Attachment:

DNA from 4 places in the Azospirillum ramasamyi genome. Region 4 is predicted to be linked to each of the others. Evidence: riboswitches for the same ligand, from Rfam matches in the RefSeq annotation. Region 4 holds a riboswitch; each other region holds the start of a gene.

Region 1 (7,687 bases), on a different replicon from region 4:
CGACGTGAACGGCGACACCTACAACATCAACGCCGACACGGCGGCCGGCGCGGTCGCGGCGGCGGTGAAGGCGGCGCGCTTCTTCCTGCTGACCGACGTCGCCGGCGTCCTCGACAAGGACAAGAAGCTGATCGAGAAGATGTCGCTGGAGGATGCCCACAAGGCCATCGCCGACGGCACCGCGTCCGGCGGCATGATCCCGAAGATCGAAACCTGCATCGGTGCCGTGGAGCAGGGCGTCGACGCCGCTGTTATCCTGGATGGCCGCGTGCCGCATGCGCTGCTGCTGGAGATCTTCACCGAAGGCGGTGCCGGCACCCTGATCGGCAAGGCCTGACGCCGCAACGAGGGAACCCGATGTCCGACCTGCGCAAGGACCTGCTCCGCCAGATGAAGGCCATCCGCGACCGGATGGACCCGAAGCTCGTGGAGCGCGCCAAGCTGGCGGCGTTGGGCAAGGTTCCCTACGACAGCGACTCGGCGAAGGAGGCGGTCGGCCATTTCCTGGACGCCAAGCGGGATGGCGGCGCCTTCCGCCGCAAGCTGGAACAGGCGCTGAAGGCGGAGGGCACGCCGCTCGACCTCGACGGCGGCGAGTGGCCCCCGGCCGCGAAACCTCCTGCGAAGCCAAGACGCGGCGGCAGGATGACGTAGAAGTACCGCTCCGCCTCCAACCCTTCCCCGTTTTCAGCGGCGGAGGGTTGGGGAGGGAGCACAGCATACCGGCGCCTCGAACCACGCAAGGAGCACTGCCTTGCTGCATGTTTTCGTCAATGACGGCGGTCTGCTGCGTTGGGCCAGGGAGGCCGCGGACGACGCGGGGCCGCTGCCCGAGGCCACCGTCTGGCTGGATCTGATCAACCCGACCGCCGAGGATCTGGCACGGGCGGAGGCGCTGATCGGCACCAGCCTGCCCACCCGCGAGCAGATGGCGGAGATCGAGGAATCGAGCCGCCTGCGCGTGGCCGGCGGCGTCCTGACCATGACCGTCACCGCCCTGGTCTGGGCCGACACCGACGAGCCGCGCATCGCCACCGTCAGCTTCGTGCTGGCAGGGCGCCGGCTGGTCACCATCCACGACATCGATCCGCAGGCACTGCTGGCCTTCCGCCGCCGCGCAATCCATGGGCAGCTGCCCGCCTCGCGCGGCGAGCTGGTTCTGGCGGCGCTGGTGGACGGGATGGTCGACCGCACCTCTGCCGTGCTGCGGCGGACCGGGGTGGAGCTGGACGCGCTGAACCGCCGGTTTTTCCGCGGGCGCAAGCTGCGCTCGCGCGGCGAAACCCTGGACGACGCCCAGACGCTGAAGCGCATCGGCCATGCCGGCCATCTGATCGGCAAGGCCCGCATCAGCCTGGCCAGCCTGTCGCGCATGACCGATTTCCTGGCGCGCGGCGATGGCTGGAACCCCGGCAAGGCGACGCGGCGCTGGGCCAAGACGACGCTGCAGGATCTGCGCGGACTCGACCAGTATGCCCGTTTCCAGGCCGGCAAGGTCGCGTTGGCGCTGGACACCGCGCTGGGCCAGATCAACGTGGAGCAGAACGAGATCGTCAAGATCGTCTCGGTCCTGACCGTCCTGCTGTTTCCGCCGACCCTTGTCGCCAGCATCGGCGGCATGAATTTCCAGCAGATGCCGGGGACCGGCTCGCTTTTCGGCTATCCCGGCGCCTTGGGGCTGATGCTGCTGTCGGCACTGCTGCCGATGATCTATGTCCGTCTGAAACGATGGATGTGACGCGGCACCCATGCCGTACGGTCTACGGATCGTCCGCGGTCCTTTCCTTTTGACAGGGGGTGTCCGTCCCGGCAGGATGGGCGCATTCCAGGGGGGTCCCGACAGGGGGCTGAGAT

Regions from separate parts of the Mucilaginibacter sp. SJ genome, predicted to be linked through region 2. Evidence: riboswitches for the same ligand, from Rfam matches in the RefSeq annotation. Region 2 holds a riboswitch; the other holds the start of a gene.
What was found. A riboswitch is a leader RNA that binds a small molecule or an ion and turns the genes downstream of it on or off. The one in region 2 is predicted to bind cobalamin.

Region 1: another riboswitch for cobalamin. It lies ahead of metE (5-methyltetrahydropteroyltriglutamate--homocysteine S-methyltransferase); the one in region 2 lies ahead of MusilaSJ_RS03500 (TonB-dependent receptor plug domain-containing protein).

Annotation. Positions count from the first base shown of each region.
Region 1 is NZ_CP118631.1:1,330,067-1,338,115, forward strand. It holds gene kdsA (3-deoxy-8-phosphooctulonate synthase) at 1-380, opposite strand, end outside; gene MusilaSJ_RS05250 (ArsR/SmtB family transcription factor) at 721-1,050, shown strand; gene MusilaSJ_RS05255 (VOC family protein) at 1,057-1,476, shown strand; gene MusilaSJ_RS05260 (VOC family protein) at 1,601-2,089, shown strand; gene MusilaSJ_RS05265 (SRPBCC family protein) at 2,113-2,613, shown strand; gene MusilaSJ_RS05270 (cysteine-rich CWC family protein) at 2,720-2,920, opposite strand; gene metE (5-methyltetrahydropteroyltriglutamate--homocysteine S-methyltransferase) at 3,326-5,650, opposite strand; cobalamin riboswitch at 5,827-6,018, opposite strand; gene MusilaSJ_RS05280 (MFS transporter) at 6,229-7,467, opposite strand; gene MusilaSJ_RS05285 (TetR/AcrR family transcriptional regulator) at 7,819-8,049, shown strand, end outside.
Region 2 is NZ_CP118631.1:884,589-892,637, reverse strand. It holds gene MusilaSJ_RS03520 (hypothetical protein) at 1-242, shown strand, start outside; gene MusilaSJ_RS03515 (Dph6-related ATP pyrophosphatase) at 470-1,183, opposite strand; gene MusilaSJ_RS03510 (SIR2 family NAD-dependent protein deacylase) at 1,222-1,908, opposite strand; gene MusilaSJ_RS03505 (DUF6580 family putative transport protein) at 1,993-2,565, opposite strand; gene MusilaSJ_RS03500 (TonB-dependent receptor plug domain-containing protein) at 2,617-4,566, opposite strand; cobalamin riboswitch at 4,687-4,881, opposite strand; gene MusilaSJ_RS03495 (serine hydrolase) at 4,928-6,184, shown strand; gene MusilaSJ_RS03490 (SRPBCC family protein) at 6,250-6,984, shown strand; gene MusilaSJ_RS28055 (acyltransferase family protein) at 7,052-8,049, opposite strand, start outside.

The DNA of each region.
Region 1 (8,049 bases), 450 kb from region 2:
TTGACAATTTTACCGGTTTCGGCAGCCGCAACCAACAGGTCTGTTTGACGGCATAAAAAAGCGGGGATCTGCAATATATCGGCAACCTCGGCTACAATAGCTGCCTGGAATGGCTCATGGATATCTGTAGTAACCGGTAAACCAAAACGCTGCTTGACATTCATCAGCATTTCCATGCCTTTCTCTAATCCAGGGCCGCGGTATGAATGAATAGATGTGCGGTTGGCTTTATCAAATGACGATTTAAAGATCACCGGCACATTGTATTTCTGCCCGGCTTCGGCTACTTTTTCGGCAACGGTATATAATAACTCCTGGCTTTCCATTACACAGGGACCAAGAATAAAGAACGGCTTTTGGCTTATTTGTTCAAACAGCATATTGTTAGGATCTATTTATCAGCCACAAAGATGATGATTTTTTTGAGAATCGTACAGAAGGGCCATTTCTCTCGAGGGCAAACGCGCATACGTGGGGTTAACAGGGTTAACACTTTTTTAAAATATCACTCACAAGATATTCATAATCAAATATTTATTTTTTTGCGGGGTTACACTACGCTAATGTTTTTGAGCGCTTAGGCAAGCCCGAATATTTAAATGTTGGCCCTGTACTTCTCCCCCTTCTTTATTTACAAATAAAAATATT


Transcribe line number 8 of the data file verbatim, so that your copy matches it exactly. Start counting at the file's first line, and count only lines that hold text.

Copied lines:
Region 1 is NZ_CP118631.1:1,330,067-1,338,115, forward strand. It holds gene kdsA (3-deoxy-8-phosphooctulonate synthase) at 1-380, opposite strand, end outside; gene MusilaSJ_RS05250 (ArsR/SmtB family transcription factor) at 721-1,050, shown strand; gene MusilaSJ_RS05255 (VOC family protein) at 1,057-1,476, shown strand; gene MusilaSJ_RS05260 (VOC family protein) at 1,601-2,089, shown strand; gene MusilaSJ_RS05265 (SRPBCC family protein) at 2,113-2,613, shown strand; gene MusilaSJ_RS05270 (cysteine-rich CWC family protein) at 2,720-2,920, opposite strand; gene metE (5-methyltetrahydropteroyltriglutamate--homocysteine S-methyltransferase) at 3,326-5,650, opposite strand; cobalamin riboswitch at 5,827-6,018, opposite strand; gene MusilaSJ_RS05280 (MFS transporter) at 6,229-7,467, opposite strand; gene MusilaSJ_RS05285 (TetR/AcrR family transcriptional regulator) at 7,819-8,049, shown strand, end outside.